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Category: Transportation and Logistics

Supply Chain New: Will Autonomous Trucks and Drivers Happily Co-Exist?

 

Short and Even Medium Term Impact on Driver Jobs Looks Modest at Best

June 13, 2018
SCDigest Editorial Staff

As autonomous truck technology rapidly marches on, there have been many concerns raised about what the impact will be on the jobs of the more than three million US truck drivers and tens of millions more across the globe.

Recently, ride sharing giant Uber, which is also developing autonomous truck technology, offered a different view. In February, Uber said it had done some deep analysis on this key issue and found that under all scenarios it has constructed, total trucking jobs will actually increase in the US through 2028.

Supply Chain Digest Says...

"It will help to ease the driver shortage, but we're never going to eliminate the driver's job as I see it today, at least not in my lifetime," trucking exec says.

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How is that possible?

Here is Uber's logic: It says the deployment of self-driving trucks will improve efficiency on long haul routes, lowering the overall cost of trucking and reducing the total cost of the goods being shipped. When goods are cheaper, consumers buy more of them. And when consumers buy more, more new goods need to be shipped than before, which drives truck freight volume up.

"In this scenario, when 1 million self-driving trucks are operating on highways, we would expect to see close to 1 million jobs shift from long haul to local haul, plus about 400,000 new truck driving jobs will be needed to keep up with the higher demand," Uber says, though acknowledging some long haul driver jobs will be lost in the transition.

Now, an article last week in Transport Topics, the magazine of the American Trucking Associations, takes a similarly optimistic view.

Developers of autonomous truck technology in fact "are working to build a future where drivers and automation work hand in hand to transport freight more safely and efficiently," the article says.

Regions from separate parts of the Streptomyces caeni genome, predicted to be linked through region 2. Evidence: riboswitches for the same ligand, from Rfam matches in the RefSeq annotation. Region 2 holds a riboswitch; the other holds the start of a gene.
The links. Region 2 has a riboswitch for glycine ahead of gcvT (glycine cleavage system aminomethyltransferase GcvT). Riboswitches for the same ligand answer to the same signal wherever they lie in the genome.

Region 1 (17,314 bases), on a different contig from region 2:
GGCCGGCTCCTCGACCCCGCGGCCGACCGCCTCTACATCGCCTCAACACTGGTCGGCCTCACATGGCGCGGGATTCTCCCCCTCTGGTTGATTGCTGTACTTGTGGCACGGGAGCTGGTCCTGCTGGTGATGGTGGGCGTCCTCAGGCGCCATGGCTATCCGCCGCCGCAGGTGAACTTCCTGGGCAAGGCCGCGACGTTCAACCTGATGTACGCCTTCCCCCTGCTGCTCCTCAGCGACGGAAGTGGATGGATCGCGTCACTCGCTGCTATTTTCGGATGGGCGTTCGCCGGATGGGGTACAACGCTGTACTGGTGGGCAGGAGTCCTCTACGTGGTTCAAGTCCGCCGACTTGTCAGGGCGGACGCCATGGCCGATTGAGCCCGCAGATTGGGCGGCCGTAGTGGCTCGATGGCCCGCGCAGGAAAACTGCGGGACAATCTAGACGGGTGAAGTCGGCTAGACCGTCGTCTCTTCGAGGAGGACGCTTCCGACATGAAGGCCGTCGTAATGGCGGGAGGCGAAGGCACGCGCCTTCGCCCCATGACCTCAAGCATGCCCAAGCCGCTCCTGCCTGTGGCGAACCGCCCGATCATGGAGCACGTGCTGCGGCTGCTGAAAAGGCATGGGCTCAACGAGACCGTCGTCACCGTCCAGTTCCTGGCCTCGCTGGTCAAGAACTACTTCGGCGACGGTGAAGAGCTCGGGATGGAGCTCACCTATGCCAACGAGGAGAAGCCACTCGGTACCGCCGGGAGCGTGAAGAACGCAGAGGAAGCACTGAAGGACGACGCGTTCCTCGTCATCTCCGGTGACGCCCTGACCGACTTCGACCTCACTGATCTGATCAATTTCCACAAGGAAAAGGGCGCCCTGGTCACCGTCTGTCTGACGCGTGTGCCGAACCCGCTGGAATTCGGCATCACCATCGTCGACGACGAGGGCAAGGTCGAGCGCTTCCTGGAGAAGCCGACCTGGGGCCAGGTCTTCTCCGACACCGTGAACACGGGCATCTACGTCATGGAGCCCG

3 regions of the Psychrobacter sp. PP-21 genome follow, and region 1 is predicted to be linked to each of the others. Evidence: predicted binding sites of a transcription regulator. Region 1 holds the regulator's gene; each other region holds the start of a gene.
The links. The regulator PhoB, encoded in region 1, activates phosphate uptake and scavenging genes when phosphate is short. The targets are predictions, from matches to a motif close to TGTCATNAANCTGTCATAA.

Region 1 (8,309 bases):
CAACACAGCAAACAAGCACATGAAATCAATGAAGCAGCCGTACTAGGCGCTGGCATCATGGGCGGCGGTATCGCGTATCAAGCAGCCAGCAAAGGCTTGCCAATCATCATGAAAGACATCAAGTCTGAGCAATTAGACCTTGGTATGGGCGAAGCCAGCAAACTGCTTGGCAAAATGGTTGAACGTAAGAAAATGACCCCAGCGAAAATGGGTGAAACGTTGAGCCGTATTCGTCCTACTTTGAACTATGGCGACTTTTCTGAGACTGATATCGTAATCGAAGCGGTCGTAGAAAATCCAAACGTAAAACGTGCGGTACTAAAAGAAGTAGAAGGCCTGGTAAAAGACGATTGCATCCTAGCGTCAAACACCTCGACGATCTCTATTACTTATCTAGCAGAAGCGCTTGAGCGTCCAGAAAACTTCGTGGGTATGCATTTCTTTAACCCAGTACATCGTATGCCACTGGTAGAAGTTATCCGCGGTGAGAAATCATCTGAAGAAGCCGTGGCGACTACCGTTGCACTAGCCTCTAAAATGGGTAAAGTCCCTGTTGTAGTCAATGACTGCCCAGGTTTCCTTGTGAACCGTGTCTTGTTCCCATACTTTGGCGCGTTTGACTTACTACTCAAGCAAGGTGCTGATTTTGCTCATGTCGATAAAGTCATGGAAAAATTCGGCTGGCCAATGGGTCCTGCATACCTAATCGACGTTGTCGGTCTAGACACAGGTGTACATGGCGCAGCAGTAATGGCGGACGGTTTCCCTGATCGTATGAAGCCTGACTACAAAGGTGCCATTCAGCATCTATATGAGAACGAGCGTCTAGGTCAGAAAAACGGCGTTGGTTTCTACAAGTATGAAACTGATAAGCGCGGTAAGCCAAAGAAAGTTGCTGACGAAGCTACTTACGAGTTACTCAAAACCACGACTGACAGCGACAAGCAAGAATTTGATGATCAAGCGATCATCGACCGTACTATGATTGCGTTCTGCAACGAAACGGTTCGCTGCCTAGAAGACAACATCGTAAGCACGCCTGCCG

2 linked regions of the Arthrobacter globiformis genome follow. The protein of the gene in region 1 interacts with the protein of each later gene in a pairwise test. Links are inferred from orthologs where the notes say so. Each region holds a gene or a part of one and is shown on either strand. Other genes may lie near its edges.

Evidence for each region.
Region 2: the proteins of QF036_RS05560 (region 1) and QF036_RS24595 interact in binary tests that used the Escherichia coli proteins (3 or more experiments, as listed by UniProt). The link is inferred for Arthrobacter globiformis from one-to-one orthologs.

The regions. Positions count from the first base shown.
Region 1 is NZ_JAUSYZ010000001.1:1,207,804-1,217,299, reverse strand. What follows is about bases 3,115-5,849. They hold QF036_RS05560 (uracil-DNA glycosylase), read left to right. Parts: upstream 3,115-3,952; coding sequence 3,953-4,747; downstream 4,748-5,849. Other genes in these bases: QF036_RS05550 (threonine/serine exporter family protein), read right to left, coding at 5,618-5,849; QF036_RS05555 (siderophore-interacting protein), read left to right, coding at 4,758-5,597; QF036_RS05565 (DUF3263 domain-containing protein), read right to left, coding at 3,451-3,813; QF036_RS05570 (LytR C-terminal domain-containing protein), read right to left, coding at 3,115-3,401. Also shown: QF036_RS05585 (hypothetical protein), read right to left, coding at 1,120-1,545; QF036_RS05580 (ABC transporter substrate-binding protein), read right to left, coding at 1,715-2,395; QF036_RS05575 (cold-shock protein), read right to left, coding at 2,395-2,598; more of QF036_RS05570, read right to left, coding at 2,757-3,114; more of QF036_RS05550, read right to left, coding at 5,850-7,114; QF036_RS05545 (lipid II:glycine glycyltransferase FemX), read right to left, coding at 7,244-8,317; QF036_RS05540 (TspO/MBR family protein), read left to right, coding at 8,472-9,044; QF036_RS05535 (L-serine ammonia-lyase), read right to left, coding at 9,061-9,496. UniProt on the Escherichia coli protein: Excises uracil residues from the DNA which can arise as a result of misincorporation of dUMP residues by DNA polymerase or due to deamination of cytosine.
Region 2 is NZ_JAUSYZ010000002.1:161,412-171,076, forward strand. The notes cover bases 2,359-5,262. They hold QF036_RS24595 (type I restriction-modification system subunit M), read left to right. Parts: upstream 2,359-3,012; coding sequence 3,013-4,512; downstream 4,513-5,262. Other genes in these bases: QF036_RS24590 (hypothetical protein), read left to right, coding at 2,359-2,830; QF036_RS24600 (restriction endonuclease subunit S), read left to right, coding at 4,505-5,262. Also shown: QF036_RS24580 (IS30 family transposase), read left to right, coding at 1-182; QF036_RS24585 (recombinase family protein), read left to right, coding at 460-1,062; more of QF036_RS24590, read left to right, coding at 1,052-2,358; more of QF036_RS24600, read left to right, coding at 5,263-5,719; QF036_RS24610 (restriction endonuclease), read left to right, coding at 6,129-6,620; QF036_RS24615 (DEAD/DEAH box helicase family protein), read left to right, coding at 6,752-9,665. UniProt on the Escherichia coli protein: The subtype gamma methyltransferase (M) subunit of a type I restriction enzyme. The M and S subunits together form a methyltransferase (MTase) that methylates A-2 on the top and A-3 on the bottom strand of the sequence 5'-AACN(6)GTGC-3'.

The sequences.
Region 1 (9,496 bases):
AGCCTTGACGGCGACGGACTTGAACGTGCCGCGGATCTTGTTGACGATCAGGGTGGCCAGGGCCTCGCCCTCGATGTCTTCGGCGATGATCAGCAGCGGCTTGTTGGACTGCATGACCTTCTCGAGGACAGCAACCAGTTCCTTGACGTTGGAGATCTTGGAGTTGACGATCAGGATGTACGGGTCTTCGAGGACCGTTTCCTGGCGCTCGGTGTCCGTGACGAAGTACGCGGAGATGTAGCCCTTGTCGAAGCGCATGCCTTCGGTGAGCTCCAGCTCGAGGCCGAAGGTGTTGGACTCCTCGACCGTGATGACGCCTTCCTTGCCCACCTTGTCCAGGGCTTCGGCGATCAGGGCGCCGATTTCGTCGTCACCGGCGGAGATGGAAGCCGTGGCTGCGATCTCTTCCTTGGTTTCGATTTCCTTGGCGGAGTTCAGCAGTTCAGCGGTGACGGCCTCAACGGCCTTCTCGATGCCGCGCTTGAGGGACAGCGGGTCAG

For example, the several technology firms and startups hope to introduce fully autonomous trucks in the near future by limiting the scope of where they can operate, leaving much of the work to drivers in conventional vehicles.

That includes the "transfer hub" model championed by Uber, under which unmanned long haul trucks would travel from exit to exit on freeways and swap trailers with trucks operated by local drivers at designated transfer stations.

The article cites other concepts, such as "teleoperation" of autonomous trucks with remote backup drivers, or use of truck platooning technology to create mixed convoys of piloted and autonomous vehicles.

These business models could begin to address trucking's persistent labor shortage and high driver turnover rates, but they also may require fleets to make changes to the structure of their operations while still keeping lots of drivers employed.

However, models that still involved lots of drivers may have issues with return on investment from self-driver technologies.

"The common theme, when you look at all these business models, is that these are limited applications" for autonomous trucks, Mike Cammisa, vice president of safety policy, connectivity and technology at the ATA, told Transport Topics.

He added: "They lend themselves to certain types of freight movement, but not all. That's why we still see that need for truck drivers. You still need the driver to handle certain elements of the driving task."


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Along the same lines, Bob Verret, chief information officer for Dupré Logistics, said the industry likely will move toward "hybrid" business models that incorporate both drivers and automation.

"There's going to have to be some marriage of the technology with the driver that maybe makes the job a little more pleasant for some people," he said. "It's a tough job to be a driver, and some of these technologies are making it just a little bit easier to do it."

Verret predicted that truly autonomous trucks would be restricted to large freeways and would perhaps drop trailers at depot stations for drivers of conventional trucks to pick up.

"It will help to ease the driver shortage, but we're never going to eliminate the driver's job as I see it today, at least not in my lifetime," he said.

Even the technology developers that are working to enable fully autonomous trucks still see a definite need for drivers for many years to come.

"This is something that is going to happen at a methodical cadence, not an instant rush," said Alex Rodrigues, CEO of self-driving truck startup Embark.

The company aims to refine its technology to the point where autonomous trucks can operate on freeways with no one onboard as part of a transfer-hub arrangement.

Even so, Rodrigues said he believes that younger truck drivers won't have a hard time finding work later in their careers given the existing driver shortage, the large number of workers retiring from the profession and the fact that many trucking applications are not well-suited to automation.

The bottom line: autonomous trucks may reduce driver jobs down the road, but given the likely pace of adoption, limited applications for now, and an on-going driver shortage, the social impacts related to job loss are simply not short term worries.


What do you think the impact of autonomous trucks on drivers jobs? Long way off? Let us know your thoughts at the Feedback section below.

 

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